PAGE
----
New Study Overturns Beliefs About How Salt Affects Thirst, Heart Disease And Obesity

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New Study Overturns Beliefs About How Salt Affects Thirst, Heart Disease And Obesity
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It is typically thought that eating foods with a high amount of salt could lead to increased thirst. [1] This bartender notion may be true in the short term, but over a longer period, a high-salt diet actually diminishes thirst while increasing hunger, according to two papers reported in the Journal of Clinical Investigation. [2]

The two studies involved a team of researchers from German Aerospace Center, the Max Delbrück Center for Molecular Medicine (MDC), and Vanderbilt University. For the first study, which was carried out between 2009 and 2011, they used Russian cosmonauts who were part of a human space flight simulation program. The subjects were required to collect and measure every crumb and every urine drop during a 105-day and 520-day stretches of a hermetically-sealed simulation spaceflight.

Health authorities have always suggested that a diet high in salt is typically associated with an increase in liquid intake. What the researchers observed have upended more than a century of conventional scientific wisdom on the body’s response to high salt consumption. Their findings are outlined below:

• The cosmonauts drank less water as their salt intake went up.

• The subjects also peed more and had more sodium in their urine.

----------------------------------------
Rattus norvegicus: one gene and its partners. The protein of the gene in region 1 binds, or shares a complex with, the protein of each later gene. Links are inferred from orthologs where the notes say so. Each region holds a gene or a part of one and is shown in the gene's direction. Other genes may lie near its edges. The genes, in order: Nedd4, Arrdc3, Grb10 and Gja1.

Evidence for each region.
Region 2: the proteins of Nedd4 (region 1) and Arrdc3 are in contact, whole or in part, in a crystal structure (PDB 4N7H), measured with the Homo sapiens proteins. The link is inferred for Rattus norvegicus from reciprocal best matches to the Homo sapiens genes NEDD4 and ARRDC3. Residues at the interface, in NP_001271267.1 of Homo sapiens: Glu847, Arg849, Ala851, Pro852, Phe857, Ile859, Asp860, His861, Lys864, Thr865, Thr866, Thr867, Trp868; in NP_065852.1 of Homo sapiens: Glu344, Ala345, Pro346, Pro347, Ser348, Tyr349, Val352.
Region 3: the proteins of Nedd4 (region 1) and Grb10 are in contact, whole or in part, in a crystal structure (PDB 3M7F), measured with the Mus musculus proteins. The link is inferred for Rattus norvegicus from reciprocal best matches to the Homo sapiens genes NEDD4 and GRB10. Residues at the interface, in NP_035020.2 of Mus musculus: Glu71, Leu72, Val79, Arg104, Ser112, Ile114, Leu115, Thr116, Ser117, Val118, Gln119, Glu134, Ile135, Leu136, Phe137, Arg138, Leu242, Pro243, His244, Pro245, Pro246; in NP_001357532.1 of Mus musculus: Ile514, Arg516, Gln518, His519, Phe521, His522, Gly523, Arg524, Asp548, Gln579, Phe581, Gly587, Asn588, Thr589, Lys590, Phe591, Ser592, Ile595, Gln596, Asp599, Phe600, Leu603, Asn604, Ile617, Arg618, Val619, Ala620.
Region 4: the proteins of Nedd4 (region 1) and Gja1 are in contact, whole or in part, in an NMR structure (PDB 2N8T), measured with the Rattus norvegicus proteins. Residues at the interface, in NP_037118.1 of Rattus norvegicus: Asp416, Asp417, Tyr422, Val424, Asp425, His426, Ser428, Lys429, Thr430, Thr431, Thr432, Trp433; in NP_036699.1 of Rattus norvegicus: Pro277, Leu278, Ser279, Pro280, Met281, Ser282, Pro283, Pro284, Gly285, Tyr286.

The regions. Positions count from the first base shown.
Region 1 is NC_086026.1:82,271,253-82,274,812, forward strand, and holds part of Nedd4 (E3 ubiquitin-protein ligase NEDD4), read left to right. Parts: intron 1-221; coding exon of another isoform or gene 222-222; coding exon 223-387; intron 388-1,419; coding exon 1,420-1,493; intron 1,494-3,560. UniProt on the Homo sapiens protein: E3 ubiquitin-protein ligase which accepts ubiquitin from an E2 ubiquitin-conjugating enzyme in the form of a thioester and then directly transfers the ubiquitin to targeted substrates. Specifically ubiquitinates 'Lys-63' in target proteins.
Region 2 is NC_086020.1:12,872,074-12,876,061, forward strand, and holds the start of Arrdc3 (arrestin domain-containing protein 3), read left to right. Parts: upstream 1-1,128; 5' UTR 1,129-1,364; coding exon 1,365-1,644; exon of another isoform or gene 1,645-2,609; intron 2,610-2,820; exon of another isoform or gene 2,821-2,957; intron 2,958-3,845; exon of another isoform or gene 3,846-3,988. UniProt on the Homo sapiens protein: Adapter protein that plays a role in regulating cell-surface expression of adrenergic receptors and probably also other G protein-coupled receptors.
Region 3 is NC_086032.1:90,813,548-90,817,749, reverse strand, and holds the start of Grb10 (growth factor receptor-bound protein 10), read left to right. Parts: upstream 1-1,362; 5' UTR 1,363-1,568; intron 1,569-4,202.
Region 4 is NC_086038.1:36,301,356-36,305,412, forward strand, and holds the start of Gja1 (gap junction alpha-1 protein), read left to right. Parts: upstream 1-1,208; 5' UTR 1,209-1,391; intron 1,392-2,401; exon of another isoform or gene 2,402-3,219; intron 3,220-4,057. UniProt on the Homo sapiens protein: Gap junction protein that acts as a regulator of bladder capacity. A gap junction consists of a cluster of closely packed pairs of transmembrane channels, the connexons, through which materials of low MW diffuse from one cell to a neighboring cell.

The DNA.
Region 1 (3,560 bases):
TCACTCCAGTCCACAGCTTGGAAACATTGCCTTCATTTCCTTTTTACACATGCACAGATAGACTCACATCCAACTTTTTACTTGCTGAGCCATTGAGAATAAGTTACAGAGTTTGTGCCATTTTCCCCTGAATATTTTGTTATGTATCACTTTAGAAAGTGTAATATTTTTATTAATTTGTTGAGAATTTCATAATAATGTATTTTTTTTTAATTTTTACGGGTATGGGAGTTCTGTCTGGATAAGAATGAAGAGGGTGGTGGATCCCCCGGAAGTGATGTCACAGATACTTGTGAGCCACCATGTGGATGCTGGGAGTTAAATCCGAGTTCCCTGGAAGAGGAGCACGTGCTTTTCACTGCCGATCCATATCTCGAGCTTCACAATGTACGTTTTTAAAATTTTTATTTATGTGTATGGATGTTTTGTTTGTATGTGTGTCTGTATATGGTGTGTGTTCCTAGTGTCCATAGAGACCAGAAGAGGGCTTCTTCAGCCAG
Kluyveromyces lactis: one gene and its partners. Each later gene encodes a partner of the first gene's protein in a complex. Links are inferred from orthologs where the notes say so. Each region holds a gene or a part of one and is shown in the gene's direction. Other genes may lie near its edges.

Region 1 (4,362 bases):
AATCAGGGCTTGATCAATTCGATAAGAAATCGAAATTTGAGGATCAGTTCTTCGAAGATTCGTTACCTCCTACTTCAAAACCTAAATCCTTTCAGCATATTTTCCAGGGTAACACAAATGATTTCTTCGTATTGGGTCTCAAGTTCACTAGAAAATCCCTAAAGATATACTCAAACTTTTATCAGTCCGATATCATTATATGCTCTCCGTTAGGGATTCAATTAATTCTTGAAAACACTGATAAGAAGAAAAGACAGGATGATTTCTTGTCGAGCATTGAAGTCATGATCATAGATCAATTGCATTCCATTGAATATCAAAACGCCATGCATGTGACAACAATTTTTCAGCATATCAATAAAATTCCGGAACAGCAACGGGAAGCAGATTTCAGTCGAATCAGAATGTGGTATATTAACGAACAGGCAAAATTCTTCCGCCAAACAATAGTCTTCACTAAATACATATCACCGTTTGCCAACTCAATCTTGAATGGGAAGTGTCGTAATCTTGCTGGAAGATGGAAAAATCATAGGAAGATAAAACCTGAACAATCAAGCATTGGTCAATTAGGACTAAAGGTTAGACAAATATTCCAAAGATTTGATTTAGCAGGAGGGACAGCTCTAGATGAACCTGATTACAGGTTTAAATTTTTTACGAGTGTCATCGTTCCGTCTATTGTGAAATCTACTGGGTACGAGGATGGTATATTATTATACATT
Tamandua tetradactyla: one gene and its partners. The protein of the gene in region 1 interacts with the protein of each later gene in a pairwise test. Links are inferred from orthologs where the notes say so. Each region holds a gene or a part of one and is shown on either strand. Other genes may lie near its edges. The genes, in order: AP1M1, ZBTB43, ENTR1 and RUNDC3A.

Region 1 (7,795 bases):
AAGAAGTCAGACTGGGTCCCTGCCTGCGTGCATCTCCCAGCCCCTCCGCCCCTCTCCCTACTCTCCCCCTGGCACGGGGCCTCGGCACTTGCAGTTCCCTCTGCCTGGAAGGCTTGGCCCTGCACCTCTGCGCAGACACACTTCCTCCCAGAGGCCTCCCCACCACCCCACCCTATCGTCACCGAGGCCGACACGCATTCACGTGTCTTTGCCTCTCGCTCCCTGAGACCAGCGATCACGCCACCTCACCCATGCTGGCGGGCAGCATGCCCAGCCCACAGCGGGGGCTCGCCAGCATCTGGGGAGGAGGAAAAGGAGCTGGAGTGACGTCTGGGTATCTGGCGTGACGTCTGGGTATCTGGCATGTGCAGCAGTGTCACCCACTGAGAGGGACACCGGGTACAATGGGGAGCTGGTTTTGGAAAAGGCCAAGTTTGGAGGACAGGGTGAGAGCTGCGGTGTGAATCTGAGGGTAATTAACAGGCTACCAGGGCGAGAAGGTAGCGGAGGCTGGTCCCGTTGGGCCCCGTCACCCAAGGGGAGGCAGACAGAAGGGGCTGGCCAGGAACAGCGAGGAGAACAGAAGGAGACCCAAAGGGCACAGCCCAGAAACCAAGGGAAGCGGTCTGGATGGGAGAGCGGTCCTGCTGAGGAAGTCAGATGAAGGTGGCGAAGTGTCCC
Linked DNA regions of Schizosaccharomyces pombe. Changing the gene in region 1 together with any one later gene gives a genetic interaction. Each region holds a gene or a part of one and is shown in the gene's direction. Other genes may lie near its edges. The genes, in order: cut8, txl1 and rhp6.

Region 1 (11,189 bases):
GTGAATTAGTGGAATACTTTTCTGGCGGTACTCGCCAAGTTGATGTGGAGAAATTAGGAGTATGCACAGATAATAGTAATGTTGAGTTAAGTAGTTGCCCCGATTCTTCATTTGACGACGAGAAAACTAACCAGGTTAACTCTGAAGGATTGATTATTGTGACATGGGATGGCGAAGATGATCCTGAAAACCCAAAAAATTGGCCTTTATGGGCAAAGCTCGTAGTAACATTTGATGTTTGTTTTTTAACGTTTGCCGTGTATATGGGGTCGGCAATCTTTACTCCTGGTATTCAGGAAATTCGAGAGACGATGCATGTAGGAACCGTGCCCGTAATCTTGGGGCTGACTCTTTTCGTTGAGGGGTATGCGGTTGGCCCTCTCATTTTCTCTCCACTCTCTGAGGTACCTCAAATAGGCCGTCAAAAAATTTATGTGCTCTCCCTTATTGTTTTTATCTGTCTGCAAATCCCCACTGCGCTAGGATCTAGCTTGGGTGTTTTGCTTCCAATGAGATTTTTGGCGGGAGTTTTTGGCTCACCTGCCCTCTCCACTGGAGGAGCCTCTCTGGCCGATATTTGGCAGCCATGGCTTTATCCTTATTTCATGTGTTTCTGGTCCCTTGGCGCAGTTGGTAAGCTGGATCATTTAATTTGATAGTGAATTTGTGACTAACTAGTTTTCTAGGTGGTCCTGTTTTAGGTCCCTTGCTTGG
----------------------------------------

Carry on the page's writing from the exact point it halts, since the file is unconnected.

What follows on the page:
• The urine of the subjects was more concentrated, which means their body was holding onto more water.

The researchers conducted a subsequent study in mice to understand the surprising results they derived from the human study. They gained more information on the effect of high salt intake into the body:

• More salt leads to a state driven by glucocorticoids, which breaks down protein and converts it to urea.

• Urea prevents body water loss while the salt is excreted from the body.

• The body “cannibalizes” itself to produce more water, a process that makes a person hungry.

• Increased levels of glucocorticoids are a risk factor for obesity, diabetes, and cardiovascular disease. [3][4][5]

According to the studies of senior author Dr. Jens Titze of Vanderbilt University, their investigation presented evidence on why people need to radically reduce their salt consumption. The U.S. Centers for Disease Control and Prevention’s Sodium and Dietary Guidelines recommend Americans to consume less than 2,300 milligrams of sodium per day. [6] Americans’ penchant for processed foods and restaurant meals is exposing them to higher sodium intake. [7]

Dr. Titze believes that their findings might offer a new page into the epidemics of obesity, diabetes, and heart disease. She stresses that their trials offered a new dynamic on how reduced sodium diets could influence the three diseases in unexpected ways. [8]

The two studies also revised the scientific community’s view of the function of urea in our bodies. Titze and colleagues presented urea as not merely a waste product but as a very important compound that binds water and helps transport it.


[1] Katherine K. Rice and Curt P. Richer. August 1, 1943. Endocrinology. Increased sodium chloride and water intake of normal rats treated with desoxycorticosterone acetate1.

[2] Rakova N et al. 2017. Increased salt consumption induces body water conservation and decreases fluid intake.

[3] Smart JL et al. February 1, 2006. The Journal of Clinical Investigation. Glucocorticoids exacerbate obesity and insulin resistance in neuron-specific proopiomelanocortin-deficient mice.

[4] Vondra K and Hampl R. May 2006. Glucocorticoids and diabetes mellitus.

[5] Walker BR. November 2007. European Journal of Endocrinology. Glucocorticoids and cardiovascular disease.

[6] U.S. Centers for Disease Control and Prevention. Most Americans Should Consume Less Sodium.

[7] Mandy Oaklander. May 21, 2015. 61% of Your Calories Are From Highly Processed Food: Study.

[8] Nishida C et al. 2004. Public Health Nutrition. The Joint WHO/FAO Expert Consultation on diet, nutrition and the prevention of chronic diseases: process, product and policy implications.

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